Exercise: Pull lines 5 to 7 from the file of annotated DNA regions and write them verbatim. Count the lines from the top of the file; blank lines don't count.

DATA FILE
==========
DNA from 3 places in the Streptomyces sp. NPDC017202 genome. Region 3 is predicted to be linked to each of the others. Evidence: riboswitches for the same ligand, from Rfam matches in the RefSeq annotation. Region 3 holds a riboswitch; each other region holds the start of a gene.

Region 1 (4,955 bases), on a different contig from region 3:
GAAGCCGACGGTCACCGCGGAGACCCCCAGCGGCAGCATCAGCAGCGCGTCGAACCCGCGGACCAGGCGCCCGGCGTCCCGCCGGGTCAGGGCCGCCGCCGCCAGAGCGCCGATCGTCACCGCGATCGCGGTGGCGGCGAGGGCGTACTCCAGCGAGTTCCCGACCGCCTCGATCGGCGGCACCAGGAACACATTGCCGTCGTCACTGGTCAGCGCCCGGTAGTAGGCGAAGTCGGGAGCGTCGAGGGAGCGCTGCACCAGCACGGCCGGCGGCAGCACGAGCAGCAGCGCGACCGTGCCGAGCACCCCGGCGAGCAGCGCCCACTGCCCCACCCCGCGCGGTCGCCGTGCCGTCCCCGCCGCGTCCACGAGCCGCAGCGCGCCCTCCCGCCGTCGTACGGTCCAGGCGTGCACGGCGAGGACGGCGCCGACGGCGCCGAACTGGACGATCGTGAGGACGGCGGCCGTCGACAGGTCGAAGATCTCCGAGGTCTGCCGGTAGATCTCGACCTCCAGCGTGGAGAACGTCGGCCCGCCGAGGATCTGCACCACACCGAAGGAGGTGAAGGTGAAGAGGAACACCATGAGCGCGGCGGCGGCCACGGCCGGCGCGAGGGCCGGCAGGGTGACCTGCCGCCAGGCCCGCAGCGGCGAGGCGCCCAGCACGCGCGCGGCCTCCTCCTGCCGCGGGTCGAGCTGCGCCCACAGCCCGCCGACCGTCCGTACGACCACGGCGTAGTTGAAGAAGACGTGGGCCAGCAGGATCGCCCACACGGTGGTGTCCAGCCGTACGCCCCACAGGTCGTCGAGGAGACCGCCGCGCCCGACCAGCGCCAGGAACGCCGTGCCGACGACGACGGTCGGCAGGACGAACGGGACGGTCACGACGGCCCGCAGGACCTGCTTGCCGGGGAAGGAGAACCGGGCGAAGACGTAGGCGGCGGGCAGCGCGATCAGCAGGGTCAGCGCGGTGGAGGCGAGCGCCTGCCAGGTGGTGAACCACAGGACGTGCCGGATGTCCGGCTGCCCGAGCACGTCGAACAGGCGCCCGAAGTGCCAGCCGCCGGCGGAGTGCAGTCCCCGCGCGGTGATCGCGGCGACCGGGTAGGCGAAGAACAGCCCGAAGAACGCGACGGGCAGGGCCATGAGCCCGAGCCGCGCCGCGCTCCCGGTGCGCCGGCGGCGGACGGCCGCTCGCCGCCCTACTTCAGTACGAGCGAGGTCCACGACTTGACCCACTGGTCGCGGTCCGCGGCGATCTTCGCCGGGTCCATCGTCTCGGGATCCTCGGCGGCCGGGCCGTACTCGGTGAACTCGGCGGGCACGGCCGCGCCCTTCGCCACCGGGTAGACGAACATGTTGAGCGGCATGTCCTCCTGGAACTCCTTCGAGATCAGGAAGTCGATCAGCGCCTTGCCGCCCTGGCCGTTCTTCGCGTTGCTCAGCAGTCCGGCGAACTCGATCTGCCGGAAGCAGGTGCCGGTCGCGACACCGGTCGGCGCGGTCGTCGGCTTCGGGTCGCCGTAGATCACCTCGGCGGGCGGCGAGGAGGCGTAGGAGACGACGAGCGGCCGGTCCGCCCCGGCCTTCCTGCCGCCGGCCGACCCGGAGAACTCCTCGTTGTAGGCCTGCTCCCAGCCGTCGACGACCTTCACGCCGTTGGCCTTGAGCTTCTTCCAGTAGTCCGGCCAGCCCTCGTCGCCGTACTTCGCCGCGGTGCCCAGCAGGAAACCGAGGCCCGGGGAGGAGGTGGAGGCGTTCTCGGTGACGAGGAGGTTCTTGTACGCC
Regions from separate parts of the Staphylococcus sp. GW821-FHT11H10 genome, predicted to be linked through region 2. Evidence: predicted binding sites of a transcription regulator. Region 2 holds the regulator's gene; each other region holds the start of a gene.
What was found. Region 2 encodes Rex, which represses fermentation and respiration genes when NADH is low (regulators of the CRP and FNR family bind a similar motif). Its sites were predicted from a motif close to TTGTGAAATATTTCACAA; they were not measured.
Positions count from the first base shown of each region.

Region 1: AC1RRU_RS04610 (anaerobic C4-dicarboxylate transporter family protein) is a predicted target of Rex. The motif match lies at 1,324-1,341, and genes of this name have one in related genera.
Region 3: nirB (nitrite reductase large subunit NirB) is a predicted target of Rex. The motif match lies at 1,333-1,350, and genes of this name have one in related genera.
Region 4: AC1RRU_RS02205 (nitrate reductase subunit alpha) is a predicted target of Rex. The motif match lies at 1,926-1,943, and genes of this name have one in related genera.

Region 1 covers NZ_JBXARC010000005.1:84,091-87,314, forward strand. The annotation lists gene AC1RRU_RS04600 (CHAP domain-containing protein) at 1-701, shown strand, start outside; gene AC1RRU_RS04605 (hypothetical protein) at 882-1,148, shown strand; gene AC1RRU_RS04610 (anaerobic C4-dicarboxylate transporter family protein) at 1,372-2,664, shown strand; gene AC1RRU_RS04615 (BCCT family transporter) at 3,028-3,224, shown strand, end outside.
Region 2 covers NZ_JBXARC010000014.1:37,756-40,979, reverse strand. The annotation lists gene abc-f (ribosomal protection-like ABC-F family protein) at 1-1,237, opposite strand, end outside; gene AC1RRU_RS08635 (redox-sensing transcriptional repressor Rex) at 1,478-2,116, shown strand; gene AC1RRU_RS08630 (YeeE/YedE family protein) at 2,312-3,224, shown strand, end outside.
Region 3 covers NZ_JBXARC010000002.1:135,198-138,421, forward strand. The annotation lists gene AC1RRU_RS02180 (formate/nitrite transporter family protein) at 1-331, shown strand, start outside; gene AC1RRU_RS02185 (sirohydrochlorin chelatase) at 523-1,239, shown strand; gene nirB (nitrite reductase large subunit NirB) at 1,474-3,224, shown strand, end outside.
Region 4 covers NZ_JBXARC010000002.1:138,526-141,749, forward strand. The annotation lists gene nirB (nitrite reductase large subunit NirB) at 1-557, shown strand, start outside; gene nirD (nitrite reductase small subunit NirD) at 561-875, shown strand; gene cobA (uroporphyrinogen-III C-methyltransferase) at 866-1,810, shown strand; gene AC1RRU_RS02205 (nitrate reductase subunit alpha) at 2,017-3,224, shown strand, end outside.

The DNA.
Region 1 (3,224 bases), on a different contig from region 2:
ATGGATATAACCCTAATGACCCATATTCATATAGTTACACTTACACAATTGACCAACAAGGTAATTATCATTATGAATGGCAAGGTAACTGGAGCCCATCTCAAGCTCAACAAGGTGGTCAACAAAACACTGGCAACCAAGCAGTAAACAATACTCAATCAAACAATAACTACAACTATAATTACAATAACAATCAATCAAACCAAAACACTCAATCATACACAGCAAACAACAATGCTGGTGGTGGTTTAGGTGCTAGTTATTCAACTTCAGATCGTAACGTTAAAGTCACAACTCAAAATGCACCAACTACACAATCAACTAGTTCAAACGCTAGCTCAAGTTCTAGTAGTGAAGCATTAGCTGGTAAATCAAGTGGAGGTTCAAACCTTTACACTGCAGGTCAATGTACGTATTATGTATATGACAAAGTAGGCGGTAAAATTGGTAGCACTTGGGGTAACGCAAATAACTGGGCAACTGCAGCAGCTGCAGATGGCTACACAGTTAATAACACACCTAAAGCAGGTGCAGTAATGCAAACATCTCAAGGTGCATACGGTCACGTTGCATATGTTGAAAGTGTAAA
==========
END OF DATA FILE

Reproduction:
What was found. Region 2 encodes Rex, which represses fermentation and respiration genes when NADH is low (regulators of the CRP and FNR family bind a similar motif). Its sites were predicted from a motif close to TTGTGAAATATTTCACAA; they were not measured.
Positions count from the first base shown of each region.

Region 1: AC1RRU_RS04610 (anaerobic C4-dicarboxylate transporter family protein) is a predicted target of Rex. The motif match lies at 1,324-1,341, and genes of this name have one in related genera.